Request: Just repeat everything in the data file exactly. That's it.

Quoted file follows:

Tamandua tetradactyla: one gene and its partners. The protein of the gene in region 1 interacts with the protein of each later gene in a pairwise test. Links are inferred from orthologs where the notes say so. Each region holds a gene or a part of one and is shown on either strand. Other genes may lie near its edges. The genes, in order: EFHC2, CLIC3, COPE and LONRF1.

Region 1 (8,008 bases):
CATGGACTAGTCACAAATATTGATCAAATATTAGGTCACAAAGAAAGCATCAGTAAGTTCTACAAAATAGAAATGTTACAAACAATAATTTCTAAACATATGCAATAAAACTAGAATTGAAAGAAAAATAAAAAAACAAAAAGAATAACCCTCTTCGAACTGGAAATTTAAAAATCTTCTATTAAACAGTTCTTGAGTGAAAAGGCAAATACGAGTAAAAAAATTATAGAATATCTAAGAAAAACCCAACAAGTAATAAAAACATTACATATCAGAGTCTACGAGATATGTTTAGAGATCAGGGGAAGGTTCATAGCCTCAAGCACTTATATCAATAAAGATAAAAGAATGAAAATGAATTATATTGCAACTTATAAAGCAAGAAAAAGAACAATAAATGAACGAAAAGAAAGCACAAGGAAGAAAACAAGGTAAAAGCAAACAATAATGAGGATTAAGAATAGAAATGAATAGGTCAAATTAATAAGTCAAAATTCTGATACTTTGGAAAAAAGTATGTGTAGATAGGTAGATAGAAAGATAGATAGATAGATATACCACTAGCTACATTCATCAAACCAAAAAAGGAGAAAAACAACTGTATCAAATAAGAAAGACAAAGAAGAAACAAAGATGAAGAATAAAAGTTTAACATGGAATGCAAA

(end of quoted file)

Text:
Tamandua tetradactyla: one gene and its partners. The protein of the gene in region 1 interacts with the protein of each later gene in a pairwise test. Links are inferred from orthologs where the notes say so. Each region holds a gene or a part of one and is shown on either strand. Other genes may lie near its edges. The genes, in order: EFHC2, CLIC3, COPE and LONRF1.

Region 1 (8,008 bases):
CATGGACTAGTCACAAATATTGATCAAATATTAGGTCACAAAGAAAGCATCAGTAAGTTCTACAAAATAGAAATGTTACAAACAATAATTTCTAAACATATGCAATAAAACTAGAATTGAAAGAAAAATAAAAAAACAAAAAGAATAACCCTCTTCGAACTGGAAATTTAAAAATCTTCTATTAAACAGTTCTTGAGTGAAAAGGCAAATACGAGTAAAAAAATTATAGAATATCTAAGAAAAACCCAACAAGTAATAAAAACATTACATATCAGAGTCTACGAGATATGTTTAGAGATCAGGGGAAGGTTCATAGCCTCAAGCACTTATATCAATAAAGATAAAAGAATGAAAATGAATTATATTGCAACTTATAAAGCAAGAAAAAGAACAATAAATGAACGAAAAGAAAGCACAAGGAAGAAAACAAGGTAAAAGCAAACAATAATGAGGATTAAGAATAGAAATGAATAGGTCAAATTAATAAGTCAAAATTCTGATACTTTGGAAAAAAGTATGTGTAGATAGGTAGATAGAAAGATAGATAGATAGATATACCACTAGCTACATTCATCAAACCAAAAAAGGAGAAAAACAACTGTATCAAATAAGAAAGACAAAGAAGAAACAAAGATGAAGAATAAAAGTTTAACATGGAATGCAAA